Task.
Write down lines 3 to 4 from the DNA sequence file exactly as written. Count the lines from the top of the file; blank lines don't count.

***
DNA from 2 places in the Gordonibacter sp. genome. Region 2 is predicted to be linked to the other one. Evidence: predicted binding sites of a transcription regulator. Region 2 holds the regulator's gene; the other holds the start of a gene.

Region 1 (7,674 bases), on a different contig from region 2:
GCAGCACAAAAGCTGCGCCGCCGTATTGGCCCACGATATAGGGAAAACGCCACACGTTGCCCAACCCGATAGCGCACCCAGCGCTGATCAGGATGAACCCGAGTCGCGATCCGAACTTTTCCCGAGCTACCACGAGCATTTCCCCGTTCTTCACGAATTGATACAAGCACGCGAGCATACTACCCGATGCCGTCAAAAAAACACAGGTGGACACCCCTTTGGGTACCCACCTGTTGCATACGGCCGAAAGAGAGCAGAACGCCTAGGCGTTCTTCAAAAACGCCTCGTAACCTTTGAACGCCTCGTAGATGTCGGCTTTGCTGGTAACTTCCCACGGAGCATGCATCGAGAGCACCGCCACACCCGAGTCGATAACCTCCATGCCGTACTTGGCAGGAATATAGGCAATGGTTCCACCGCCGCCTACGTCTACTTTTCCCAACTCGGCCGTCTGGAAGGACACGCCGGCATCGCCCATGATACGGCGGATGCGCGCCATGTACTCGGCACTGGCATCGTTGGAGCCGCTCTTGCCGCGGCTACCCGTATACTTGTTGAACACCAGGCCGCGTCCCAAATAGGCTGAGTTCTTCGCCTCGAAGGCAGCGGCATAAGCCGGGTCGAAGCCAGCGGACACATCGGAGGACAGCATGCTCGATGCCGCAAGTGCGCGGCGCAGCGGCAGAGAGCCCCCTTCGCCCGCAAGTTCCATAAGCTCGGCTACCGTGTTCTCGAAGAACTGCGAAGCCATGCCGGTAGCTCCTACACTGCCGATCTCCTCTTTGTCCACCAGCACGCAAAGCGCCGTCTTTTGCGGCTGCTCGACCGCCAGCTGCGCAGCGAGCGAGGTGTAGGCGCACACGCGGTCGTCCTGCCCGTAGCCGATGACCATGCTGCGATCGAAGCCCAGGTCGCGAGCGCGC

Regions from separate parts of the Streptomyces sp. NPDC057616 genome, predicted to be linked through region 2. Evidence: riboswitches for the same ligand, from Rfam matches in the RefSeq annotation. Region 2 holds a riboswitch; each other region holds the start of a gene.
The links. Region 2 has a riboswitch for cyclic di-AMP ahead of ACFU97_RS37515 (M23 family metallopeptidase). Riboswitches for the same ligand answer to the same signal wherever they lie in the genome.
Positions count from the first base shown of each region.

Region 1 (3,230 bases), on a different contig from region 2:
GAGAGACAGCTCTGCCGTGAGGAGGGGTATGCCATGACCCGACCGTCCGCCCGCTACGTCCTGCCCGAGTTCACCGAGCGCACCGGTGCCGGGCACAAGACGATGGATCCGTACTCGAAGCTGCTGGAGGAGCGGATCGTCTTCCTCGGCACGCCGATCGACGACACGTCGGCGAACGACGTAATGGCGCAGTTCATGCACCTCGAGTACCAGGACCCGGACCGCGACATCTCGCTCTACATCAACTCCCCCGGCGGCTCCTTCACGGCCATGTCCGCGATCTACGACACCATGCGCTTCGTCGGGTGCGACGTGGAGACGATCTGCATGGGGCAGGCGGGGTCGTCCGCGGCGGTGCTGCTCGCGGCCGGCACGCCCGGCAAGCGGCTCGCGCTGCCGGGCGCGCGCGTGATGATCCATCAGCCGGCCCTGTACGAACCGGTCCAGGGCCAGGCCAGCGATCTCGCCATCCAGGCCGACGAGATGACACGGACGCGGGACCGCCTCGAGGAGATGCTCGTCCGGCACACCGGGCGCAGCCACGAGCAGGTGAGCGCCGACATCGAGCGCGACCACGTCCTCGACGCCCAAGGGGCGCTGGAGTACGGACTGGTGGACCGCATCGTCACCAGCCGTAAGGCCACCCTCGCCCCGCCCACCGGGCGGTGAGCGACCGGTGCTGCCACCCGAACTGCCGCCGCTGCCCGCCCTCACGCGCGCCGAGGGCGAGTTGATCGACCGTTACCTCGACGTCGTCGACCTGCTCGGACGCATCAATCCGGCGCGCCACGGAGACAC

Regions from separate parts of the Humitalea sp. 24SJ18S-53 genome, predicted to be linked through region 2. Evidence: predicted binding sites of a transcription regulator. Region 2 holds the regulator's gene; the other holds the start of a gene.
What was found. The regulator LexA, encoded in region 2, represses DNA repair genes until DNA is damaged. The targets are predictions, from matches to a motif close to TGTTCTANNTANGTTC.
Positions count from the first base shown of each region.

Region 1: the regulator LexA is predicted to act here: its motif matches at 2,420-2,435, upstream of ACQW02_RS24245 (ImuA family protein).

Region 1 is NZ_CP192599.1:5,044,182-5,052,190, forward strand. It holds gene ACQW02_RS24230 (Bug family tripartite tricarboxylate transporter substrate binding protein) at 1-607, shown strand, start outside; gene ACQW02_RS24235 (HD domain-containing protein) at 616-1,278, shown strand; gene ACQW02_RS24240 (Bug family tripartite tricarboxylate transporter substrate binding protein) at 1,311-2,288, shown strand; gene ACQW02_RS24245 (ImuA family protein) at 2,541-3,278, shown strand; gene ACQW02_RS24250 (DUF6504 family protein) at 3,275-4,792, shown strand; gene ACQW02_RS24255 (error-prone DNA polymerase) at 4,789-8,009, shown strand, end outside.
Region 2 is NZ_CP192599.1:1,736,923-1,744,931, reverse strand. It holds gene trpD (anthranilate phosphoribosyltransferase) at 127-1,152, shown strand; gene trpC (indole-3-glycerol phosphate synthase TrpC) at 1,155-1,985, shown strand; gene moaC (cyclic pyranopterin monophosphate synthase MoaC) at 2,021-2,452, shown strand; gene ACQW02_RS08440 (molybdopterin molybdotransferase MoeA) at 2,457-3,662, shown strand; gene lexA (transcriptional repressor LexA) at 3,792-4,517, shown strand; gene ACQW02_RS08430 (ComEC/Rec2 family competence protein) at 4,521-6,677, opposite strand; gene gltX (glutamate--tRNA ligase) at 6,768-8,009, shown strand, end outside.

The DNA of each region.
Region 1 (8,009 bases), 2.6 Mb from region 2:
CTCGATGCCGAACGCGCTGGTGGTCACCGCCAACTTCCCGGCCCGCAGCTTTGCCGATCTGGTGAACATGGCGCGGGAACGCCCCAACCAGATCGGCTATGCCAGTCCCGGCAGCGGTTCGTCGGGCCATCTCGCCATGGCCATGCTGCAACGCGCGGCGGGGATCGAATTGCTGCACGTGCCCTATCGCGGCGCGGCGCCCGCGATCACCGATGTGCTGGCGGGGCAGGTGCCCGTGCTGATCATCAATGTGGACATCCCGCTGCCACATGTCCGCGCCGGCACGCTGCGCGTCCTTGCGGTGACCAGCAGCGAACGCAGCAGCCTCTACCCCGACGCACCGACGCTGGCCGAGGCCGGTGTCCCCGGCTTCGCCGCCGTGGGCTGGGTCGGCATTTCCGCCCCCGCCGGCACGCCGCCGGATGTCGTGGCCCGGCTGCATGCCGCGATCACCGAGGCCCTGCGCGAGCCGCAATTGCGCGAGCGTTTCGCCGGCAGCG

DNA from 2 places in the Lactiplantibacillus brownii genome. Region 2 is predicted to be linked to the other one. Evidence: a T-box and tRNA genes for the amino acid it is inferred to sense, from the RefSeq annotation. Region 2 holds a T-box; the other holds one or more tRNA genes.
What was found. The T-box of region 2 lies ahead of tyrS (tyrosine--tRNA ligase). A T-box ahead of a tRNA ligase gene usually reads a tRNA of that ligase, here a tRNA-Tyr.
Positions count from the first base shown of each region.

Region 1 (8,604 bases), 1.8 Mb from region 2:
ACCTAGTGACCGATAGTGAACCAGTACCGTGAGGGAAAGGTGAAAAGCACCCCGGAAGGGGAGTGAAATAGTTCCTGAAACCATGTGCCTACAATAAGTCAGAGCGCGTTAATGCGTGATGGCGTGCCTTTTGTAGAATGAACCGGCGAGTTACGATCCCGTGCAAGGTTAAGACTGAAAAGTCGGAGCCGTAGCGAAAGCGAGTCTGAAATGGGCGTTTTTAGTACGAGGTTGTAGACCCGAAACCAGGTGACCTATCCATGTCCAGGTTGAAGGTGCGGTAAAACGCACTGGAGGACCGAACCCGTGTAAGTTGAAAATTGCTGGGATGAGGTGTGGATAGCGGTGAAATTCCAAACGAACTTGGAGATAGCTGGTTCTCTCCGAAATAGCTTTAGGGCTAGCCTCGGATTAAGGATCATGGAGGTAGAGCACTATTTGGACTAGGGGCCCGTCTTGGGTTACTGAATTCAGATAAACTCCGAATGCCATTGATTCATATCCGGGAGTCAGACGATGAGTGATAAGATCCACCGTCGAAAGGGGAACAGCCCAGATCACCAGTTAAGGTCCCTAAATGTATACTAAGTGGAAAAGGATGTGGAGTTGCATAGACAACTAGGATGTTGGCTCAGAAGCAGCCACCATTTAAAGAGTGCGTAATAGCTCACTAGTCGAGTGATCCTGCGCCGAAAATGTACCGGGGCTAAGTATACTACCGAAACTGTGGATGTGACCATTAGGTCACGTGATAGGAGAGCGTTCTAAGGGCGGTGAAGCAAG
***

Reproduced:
GCAGCACAAAAGCTGCGCCGCCGTATTGGCCCACGATATAGGGAAAACGCCACACGTTGCCCAACCCGATAGCGCACCCAGCGCTGATCAGGATGAACCCGAGTCGCGATCCGAACTTTTCCCGAGCTACCACGAGCATTTCCCCGTTCTTCACGAATTGATACAAGCACGCGAGCATACTACCCGATGCCGTCAAAAAAACACAGGTGGACACCCCTTTGGGTACCCACCTGTTGCATACGGCCGAAAGAGAGCAGAACGCCTAGGCGTTCTTCAAAAACGCCTCGTAACCTTTGAACGCCTCGTAGATGTCGGCTTTGCTGGTAACTTCCCACGGAGCATGCATCGAGAGCACCGCCACACCCGAGTCGATAACCTCCATGCCGTACTTGGCAGGAATATAGGCAATGGTTCCACCGCCGCCTACGTCTACTTTTCCCAACTCGGCCGTCTGGAAGGACACGCCGGCATCGCCCATGATACGGCGGATGCGCGCCATGTACTCGGCACTGGCATCGTTGGAGCCGCTCTTGCCGCGGCTACCCGTATACTTGTTGAACACCAGGCCGCGTCCCAAATAGGCTGAGTTCTTCGCCTCGAAGGCAGCGGCATAAGCCGGGTCGAAGCCAGCGGACACATCGGAGGACAGCATGCTCGATGCCGCAAGTGCGCGGCGCAGCGGCAGAGAGCCCCCTTCGCCCGCAAGTTCCATAAGCTCGGCTACCGTGTTCTCGAAGAACTGCGAAGCCATGCCGGTAGCTCCTACACTGCCGATCTCCTCTTTGTCCACCAGCACGCAAAGCGCCGTCTTTTGCGGCTGCTCGACCGCCAGCTGCGCAGCGAGCGAGGTGTAGGCGCACACGCGGTCGTCCTGCCCGTAGCCGATGACCATGCTGCGATCGAAGCCCAGGTCGCGAGCGCGC

Regions from separate parts of the Streptomyces sp. NPDC057616 genome, predicted to be linked through region 2. Evidence: riboswitches for the same ligand, from Rfam matches in the RefSeq annotation. Region 2 holds a riboswitch; each other region holds the start of a gene.